Is it just me or does it seem like infertility is a much more common struggle?
I don't know if it's because we're getting older and realize it more, or if it's truly something that more women are going through way too regularly. I'm at the age where many of my closest friends have attempted to grow their families only to suffer losing an unborn child. It's heartbreaking for me so I can't even fathom how devastating it is for them.
While it seems impossible for me to be there for them because there's no way I can understand, it's not completely out of the question. It's really just about knowing your friend and what she needs from you, if anything.
Here's a few things you can do for your friend to support her after experiencing a miscarriage:
Pray For Her.
Pray with her, when she's not around, and especially when she doesn't ask you to; because in some cases, she won't. Depending on when she shares this news with you, prayer could be the furthest thing from her mind as her pain and devastation take over. That's where your strength comes in to help her out.
Whether it's over the phone, in person, or even through text messages, don't just be a person who says, "Oh girl, I'm praying for you." I think it means more when you actually do it consistently and constantly. She might not tell you she needs it, but there will definitely be indescribably tough moments when your prayers will help her through.
Give Her Hope.
I remember when a girl I didn't know that well told me she and her husband suffered a miscarriage around the time her father-in-law passed away. Talk about unspeakable heartbreak and devastation. I then shared that some of my really close friends had lost their unborn child but now have amazingly healthy and beautiful children.
It was really an encouragement for her to hear that just because she had a miscarriage, didn't mean that she shouldn't have hope to be a mother one day. Now I can add her to that list of my friends who have children because she and husband now have the most adorable baby girl. No matter what it looks like for your friend, give her constant encouragement that there's hope for her too.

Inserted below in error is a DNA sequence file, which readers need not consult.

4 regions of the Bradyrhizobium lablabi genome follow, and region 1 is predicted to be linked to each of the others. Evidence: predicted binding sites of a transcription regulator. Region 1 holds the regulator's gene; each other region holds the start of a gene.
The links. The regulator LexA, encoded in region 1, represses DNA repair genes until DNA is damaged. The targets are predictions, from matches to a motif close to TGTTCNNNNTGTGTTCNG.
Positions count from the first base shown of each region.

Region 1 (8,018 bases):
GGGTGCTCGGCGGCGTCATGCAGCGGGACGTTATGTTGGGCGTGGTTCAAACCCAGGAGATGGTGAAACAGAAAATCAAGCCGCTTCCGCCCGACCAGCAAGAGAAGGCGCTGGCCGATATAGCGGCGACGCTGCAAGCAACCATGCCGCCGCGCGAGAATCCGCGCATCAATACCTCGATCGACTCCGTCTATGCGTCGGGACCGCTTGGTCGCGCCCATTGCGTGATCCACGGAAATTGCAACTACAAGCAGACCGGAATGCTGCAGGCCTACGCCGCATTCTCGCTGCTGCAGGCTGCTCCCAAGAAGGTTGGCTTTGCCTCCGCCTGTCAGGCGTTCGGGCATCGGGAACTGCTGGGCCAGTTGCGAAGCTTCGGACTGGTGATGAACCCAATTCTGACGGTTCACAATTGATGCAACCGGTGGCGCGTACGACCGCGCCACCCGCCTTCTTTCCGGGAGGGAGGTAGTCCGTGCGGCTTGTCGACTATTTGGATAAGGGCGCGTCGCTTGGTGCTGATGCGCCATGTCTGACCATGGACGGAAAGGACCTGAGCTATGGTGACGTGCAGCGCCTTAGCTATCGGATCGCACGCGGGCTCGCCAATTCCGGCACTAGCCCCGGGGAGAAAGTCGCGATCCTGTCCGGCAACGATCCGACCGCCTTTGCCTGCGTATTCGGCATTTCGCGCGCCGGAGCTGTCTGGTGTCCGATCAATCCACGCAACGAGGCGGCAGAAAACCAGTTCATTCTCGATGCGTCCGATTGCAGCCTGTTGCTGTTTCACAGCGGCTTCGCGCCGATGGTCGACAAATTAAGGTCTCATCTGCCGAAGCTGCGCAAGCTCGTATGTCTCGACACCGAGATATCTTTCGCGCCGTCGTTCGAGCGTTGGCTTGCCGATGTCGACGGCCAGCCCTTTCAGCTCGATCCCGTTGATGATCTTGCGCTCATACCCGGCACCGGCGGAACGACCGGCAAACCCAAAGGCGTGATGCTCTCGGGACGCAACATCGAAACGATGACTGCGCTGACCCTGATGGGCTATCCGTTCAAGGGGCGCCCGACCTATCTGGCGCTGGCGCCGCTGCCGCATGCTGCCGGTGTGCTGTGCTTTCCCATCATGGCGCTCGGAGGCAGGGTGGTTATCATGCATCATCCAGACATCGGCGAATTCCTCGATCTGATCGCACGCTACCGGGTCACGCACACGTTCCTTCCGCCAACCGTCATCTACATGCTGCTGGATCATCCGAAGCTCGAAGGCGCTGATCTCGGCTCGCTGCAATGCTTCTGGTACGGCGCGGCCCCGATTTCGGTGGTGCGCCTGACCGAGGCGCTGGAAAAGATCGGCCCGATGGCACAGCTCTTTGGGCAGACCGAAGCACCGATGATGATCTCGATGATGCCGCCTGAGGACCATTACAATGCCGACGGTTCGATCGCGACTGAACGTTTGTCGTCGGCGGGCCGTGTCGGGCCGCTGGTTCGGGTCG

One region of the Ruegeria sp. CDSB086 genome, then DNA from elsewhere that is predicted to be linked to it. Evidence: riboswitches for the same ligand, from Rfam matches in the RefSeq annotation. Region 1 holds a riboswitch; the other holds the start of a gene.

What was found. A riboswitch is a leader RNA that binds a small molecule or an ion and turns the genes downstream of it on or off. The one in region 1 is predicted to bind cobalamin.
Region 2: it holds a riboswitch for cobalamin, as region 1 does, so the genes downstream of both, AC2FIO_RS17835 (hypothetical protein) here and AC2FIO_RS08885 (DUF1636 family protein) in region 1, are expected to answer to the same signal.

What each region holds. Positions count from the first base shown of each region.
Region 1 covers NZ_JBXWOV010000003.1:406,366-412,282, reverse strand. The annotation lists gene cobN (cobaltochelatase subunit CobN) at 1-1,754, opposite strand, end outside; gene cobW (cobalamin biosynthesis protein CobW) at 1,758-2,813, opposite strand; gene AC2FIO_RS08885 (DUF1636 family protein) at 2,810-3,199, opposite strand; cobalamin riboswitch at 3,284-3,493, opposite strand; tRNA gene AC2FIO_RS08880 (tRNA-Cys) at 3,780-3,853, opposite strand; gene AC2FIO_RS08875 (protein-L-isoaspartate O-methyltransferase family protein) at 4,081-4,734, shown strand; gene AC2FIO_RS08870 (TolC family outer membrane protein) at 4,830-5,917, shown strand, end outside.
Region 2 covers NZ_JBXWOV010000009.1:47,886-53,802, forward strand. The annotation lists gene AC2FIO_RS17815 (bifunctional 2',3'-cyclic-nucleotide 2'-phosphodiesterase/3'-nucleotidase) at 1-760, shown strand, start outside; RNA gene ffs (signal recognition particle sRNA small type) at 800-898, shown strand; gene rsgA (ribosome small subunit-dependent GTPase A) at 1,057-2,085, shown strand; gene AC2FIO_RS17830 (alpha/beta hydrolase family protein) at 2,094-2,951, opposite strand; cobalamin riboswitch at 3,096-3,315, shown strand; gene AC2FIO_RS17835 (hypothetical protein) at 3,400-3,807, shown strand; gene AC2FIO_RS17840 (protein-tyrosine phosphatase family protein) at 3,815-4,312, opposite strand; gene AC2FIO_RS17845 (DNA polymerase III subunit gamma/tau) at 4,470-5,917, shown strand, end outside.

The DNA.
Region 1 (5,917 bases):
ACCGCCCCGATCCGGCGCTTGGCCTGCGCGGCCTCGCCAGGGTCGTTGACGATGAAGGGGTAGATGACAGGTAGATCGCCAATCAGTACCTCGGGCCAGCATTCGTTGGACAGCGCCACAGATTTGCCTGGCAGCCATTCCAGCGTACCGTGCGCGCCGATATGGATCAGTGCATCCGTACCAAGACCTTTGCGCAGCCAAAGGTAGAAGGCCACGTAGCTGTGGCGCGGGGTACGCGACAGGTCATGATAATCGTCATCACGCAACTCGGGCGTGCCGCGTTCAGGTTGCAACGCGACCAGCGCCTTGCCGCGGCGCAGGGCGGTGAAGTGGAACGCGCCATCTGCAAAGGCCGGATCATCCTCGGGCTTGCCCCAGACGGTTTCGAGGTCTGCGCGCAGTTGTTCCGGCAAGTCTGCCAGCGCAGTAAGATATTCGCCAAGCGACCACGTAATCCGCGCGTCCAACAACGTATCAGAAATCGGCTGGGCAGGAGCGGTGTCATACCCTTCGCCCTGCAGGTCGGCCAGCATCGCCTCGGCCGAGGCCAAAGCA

I know I said to pray for her and give her hope, which are both really important factors. But there are also times when she just needs you to listen.
There's a time for prayer and encouragement, but there's also a time when you have to be the silent version of yourself and listen to her heart. When she's finished, that might not necessarily be an invitation for you to share your piece, thoughts, and opinions. Instead, just let her know that you love her, that you're here for her whenever she needs you, and give her a hug. It's not the solution to everything, but it will certainly help.
Be Supportive In the Way She Needs.
While it's so easy to try and give other options of how your friend can become a mother in hopes of healing her pain, that might not be the best idea based on the type of person she is. Yes, the ideas of adoption and having a surrogate are very possible ways she can live out her dream to be a mom, but that doesn't take away from the fact that her world has been crushed as she lost her child that she developed an unspeakable bond with.
While those options are possibilities, they might not seem the same to her. At least not in the moment. But if she does choose to go that route, you can be the best friend in the world by supporting her decision to the fullest if or when she finally decides.
Realize You Can’t Fix It.
When you have a best friend experiencing something negative, it's only natural to jump into "that's my best friend" mode and want to fix it. Unfortunately, this isn't the same as some girl coming for her on social media. In this situation, there's absolutely nothing we can do to fix it, and sometimes that's the worst thing about it.
There's no need to say, "Oh girl I wish there was something I can do," because it just brings light to the fact that you really can't be there for her in the way you want. Instead, just being a listening ear for her. Letting her know you've got her back might be the best solution.
Ask Her What She Needs.
Sometimes, as much as we know our friend, we have no idea what they need in the moment. Sometimes, even she won't know what she needs. But when you ask, you're at least letting her know that whatever it is, you got her.
It might be something as simple as taking her children for the day or covering for her shift at work if she needs alone time. I think as long as you're ready to do a huge favor, or even no favor at all, asking her what you can do for her is just one of the ways you can help your friend after her loss.
Whether it's taking her out for a girls' night or staying in with a Netflix binge and ice cream, do something special for her. It might not take her mind off of it, but she will know that she's surrounded by an amazing support system. It will confirm to her that you really are that ride or die friend she's known you to be all along.
While she might look back at her loss and difficult time and feel sad all over again, it's very possible that she'll also remember you were there for her when she needed you the most.
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